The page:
Eligible studies were limited to trials that investigated postneonatal physical health outcomes related to exposure to IPV. Studies without a contemporaneous control group were excluded. The primary outcome of a “physical health problem” was defined as any phenomenon that impacts the bodies' structure, function, or form. We elected to include intermediate outcomes such as physician visits, immunizations, and risk behaviors that, through omission or commission, directly impact physical health.4
Developmental delay and IQ were deemed to be related more closely to mental and behavioral health and were not considered for the purposes of this review. In addition, direct trauma from a parent either as the result of child abuse or involvement in a dispute between parents was not considered. Finally, studies that did not clearly examine violence between caregiving adults, such as works that included violence between siblings in the definition of family violence, were excluded.
The initial literature search yielded >2000 articles. Titles of articles were reviewed to screen for eligibility. If insufficient data were available from the online databases to determine if a study met criteria, the abstract was obtained and reviewed. Furthermore, citations included in articles reporting eligible studies were reviewed and pertinent abstracts retrieved.
After reviewing this information, 94 articles remained. Two authors (M.H.B.-M. and M.B.) independently read the text of these selected articles to determine inclusion. Several articles that were clearly ineligible, such as review articles, were excluded based on the abstract. The full text, however, of the majority of the 94 articles was reviewed to determine relevant studies. Disagreements were resolved by discussion and consensus mediated by the third author (C.F.).
The full text of all eligible articles was abstracted according to a prespecified abstraction form by 2 authors (M.H.B.-M. and M.B.). Abstracted data included information regarding the study population, design, outcome measures, statistical analyses, and study limitations. Differences in abstracted data were resolved by review of the study under question, discussion, and consensus mediated by the third author (C.F.). Final review of the abstracted data winnowed the initial set of articles that met inclusion criteria down to 22.11–32 Reasons for exclusion are detailed in Fig 1.8,33–103
We present our results organized around the 4 most common categories of outcome reported in these studies: (1) general health and use of health services11–18; (2) breastfeeding19; (3) FTT20,21; and (4) risk-taking behaviors.22–32
General Health and Use of Health Services
Do patterns of illness and illness-related visits differ between children in homes with IPV and those in homes without IPV? Are children in homes in which IPV occurs less likely to receive routine health maintenance such as immunizations or well-child visits?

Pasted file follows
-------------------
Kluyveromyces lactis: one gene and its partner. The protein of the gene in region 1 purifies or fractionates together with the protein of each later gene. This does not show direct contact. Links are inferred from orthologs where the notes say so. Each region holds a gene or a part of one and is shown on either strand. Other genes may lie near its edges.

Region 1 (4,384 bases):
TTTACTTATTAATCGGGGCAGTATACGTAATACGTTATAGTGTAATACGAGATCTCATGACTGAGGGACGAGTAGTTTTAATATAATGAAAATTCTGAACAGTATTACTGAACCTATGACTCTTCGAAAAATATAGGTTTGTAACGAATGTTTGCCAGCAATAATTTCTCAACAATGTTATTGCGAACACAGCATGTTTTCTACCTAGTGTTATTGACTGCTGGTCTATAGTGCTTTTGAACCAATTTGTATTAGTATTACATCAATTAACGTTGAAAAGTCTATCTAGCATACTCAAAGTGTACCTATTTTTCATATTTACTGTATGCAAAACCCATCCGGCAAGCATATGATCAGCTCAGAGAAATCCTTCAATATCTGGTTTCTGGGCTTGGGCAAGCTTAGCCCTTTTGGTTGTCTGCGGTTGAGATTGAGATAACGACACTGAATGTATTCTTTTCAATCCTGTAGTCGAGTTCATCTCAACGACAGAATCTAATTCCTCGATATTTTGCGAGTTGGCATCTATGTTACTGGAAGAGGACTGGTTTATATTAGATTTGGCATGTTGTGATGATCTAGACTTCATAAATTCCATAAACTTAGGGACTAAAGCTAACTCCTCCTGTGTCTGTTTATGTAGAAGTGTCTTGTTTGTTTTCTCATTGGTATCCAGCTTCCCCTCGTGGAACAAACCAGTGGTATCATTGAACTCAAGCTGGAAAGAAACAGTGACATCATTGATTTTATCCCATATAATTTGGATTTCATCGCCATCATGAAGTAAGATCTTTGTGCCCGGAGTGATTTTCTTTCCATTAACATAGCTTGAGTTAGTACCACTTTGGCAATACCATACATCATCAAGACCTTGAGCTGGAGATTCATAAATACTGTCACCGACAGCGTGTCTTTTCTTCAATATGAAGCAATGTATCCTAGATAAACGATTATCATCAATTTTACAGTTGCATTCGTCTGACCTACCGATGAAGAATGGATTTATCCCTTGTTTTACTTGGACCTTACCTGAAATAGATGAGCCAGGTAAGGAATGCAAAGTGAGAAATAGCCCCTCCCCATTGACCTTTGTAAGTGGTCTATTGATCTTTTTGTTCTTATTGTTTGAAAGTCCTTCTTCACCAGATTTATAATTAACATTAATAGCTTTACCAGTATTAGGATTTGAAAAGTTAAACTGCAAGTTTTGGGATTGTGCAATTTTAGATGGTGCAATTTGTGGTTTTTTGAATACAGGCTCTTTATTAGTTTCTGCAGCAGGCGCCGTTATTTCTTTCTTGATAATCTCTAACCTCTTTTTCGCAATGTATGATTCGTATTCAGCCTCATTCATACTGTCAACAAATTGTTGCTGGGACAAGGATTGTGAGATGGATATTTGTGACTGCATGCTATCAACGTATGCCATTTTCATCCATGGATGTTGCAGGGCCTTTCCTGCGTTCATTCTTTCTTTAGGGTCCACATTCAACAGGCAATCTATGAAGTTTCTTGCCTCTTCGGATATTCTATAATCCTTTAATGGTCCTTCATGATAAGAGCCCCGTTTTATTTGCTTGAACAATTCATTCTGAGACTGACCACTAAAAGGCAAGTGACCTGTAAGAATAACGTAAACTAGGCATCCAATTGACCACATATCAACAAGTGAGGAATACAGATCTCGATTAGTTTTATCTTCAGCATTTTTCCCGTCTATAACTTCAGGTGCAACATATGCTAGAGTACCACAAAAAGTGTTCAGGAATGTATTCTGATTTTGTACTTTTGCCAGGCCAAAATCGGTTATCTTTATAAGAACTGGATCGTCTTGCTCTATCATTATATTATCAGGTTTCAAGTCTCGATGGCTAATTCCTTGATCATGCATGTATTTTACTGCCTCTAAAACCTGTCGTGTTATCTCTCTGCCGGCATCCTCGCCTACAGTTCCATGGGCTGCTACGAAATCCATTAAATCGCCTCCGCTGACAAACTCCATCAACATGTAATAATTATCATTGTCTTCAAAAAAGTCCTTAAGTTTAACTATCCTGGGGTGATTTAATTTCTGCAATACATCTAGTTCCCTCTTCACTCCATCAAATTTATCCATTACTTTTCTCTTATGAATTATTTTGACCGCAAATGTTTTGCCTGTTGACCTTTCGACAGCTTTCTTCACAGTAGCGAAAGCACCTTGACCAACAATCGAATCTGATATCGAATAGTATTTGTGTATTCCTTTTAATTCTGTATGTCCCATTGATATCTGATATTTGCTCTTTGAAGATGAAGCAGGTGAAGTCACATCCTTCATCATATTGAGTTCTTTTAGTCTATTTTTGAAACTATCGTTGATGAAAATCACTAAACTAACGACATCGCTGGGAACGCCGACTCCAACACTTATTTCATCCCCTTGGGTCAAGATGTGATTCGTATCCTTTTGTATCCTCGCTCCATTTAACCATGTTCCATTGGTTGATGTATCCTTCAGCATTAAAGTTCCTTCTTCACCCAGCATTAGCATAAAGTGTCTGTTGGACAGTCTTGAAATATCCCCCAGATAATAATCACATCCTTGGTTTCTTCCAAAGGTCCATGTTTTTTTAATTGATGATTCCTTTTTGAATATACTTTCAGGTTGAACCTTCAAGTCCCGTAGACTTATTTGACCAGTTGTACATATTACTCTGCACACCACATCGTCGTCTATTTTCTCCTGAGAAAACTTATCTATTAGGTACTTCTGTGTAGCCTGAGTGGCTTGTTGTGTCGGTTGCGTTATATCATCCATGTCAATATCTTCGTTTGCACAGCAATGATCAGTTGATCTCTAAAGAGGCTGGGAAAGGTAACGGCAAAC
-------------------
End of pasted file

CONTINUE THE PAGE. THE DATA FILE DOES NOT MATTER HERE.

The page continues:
Evidence likely supports that children exposed to IPV are at risk for underimmunization; the evidence is inconclusive regarding overall health status and use of health services.
Eight studies addressed these issues (Table 1).11–18 In 2 related articles, Attala et al11,12 compared a composite physical health index, immunization rate, hemoglobin, lead, general physical examination, and weight of children of women in 3 groups: nonabused women in the community, abused women in the community, and women residing in an IPV shelter. They concluded that IPV-exposed community children were more likely to be underimmunized than non–IPV-exposed community children and that IPV-exposed, sheltered children were less likely to have a normal physical examination than IPV-exposed community children. Additionally, sheltered children had lower physical health index scores than community, non–IPV-exposed children. None of the children involved were known victims of child abuse.
Although inclusion of a community sample of IPV-exposed children strengthened these studies, the small number of children in each group potentially precluded Attala et al from detecting additional differences between the groups. In addition, Attala et al commented that the 3 groups were different with regards to factors such as race and age but did not control for confounding in the analysis.
Also accessing a shelter population, Brooks et al13 used information from a nationally representative database in Wales to compare actual immunization rates and well-child visits in a convenience sample of children who were residing in an IPV shelter with the expected rates based on the current local child population and child patients from 1 socioeconomically depressed general practice. Children in the shelter were significantly less likely than their counterparts in both communities to be properly immunized and also were less likely to have received appropriate well-child care. The authors did not discuss measurement of, or adjustment for, potential confounders.